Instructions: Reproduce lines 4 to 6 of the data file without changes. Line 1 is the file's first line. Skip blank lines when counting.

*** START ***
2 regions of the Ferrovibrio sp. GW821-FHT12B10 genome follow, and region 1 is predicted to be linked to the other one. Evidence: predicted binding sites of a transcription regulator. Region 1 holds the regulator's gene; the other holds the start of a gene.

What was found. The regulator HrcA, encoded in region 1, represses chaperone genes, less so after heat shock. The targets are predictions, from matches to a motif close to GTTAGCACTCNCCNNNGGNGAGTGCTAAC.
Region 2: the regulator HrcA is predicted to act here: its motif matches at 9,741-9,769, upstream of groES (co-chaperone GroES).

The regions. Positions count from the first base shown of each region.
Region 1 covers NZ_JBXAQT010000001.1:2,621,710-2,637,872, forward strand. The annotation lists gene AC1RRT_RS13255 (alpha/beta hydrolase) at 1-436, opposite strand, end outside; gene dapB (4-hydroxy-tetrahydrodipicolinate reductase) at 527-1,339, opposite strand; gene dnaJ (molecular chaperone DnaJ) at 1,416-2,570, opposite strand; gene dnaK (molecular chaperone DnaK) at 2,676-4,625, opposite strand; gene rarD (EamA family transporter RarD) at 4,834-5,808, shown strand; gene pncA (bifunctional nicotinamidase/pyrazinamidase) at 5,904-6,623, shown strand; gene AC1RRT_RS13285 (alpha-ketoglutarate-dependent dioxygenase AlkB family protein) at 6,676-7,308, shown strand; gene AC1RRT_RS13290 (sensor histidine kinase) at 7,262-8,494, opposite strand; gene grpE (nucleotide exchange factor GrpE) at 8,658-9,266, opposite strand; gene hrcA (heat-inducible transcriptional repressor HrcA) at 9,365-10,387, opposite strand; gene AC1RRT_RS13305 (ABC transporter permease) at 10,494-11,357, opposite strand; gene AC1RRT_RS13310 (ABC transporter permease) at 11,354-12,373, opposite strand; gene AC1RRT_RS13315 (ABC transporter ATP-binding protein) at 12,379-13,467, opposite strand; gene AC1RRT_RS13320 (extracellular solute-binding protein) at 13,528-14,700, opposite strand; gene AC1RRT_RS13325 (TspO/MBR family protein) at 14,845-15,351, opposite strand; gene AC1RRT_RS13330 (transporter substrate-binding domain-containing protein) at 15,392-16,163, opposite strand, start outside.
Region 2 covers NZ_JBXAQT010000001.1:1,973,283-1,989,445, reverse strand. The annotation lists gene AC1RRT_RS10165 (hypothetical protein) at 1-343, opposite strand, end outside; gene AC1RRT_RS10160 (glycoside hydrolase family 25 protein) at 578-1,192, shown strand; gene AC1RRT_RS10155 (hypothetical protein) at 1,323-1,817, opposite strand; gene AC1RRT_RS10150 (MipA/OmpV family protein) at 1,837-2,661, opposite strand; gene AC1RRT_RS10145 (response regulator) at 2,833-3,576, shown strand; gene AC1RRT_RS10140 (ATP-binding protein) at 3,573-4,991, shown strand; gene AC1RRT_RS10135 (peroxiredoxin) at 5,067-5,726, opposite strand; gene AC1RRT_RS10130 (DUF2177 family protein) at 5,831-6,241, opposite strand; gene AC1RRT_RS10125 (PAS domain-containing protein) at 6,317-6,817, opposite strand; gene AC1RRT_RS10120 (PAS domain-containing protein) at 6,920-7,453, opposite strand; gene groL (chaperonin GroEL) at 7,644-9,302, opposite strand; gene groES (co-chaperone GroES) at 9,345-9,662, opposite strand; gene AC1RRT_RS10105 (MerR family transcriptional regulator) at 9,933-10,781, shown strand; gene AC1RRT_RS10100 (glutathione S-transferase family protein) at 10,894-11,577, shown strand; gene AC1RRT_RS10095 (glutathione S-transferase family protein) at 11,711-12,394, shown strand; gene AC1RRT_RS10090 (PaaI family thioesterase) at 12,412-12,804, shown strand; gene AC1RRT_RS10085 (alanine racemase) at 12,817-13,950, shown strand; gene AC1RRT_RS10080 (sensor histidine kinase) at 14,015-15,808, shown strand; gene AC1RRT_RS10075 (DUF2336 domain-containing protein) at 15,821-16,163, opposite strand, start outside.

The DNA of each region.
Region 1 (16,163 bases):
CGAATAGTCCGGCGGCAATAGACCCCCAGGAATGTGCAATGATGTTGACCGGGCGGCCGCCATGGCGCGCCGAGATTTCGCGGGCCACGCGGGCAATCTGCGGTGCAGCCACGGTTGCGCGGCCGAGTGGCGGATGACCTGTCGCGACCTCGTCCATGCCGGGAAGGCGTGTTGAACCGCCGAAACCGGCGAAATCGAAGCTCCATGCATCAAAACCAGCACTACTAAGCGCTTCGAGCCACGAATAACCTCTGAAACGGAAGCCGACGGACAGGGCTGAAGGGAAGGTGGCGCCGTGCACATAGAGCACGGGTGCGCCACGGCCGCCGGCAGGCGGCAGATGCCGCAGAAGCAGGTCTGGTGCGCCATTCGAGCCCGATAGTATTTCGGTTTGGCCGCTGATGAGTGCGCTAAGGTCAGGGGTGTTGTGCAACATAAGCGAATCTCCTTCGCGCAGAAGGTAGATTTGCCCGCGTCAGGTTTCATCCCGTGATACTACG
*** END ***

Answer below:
The regions. Positions count from the first base shown of each region.
Region 1 covers NZ_JBXAQT010000001.1:2,621,710-2,637,872, forward strand. The annotation lists gene AC1RRT_RS13255 (alpha/beta hydrolase) at 1-436, opposite strand, end outside; gene dapB (4-hydroxy-tetrahydrodipicolinate reductase) at 527-1,339, opposite strand; gene dnaJ (molecular chaperone DnaJ) at 1,416-2,570, opposite strand; gene dnaK (molecular chaperone DnaK) at 2,676-4,625, opposite strand; gene rarD (EamA family transporter RarD) at 4,834-5,808, shown strand; gene pncA (bifunctional nicotinamidase/pyrazinamidase) at 5,904-6,623, shown strand; gene AC1RRT_RS13285 (alpha-ketoglutarate-dependent dioxygenase AlkB family protein) at 6,676-7,308, shown strand; gene AC1RRT_RS13290 (sensor histidine kinase) at 7,262-8,494, opposite strand; gene grpE (nucleotide exchange factor GrpE) at 8,658-9,266, opposite strand; gene hrcA (heat-inducible transcriptional repressor HrcA) at 9,365-10,387, opposite strand; gene AC1RRT_RS13305 (ABC transporter permease) at 10,494-11,357, opposite strand; gene AC1RRT_RS13310 (ABC transporter permease) at 11,354-12,373, opposite strand; gene AC1RRT_RS13315 (ABC transporter ATP-binding protein) at 12,379-13,467, opposite strand; gene AC1RRT_RS13320 (extracellular solute-binding protein) at 13,528-14,700, opposite strand; gene AC1RRT_RS13325 (TspO/MBR family protein) at 14,845-15,351, opposite strand; gene AC1RRT_RS13330 (transporter substrate-binding domain-containing protein) at 15,392-16,163, opposite strand, start outside.
Region 2 covers NZ_JBXAQT010000001.1:1,973,283-1,989,445, reverse strand. The annotation lists gene AC1RRT_RS10165 (hypothetical protein) at 1-343, opposite strand, end outside; gene AC1RRT_RS10160 (glycoside hydrolase family 25 protein) at 578-1,192, shown strand; gene AC1RRT_RS10155 (hypothetical protein) at 1,323-1,817, opposite strand; gene AC1RRT_RS10150 (MipA/OmpV family protein) at 1,837-2,661, opposite strand; gene AC1RRT_RS10145 (response regulator) at 2,833-3,576, shown strand; gene AC1RRT_RS10140 (ATP-binding protein) at 3,573-4,991, shown strand; gene AC1RRT_RS10135 (peroxiredoxin) at 5,067-5,726, opposite strand; gene AC1RRT_RS10130 (DUF2177 family protein) at 5,831-6,241, opposite strand; gene AC1RRT_RS10125 (PAS domain-containing protein) at 6,317-6,817, opposite strand; gene AC1RRT_RS10120 (PAS domain-containing protein) at 6,920-7,453, opposite strand; gene groL (chaperonin GroEL) at 7,644-9,302, opposite strand; gene groES (co-chaperone GroES) at 9,345-9,662, opposite strand; gene AC1RRT_RS10105 (MerR family transcriptional regulator) at 9,933-10,781, shown strand; gene AC1RRT_RS10100 (glutathione S-transferase family protein) at 10,894-11,577, shown strand; gene AC1RRT_RS10095 (glutathione S-transferase family protein) at 11,711-12,394, shown strand; gene AC1RRT_RS10090 (PaaI family thioesterase) at 12,412-12,804, shown strand; gene AC1RRT_RS10085 (alanine racemase) at 12,817-13,950, shown strand; gene AC1RRT_RS10080 (sensor histidine kinase) at 14,015-15,808, shown strand; gene AC1RRT_RS10075 (DUF2336 domain-containing protein) at 15,821-16,163, opposite strand, start outside.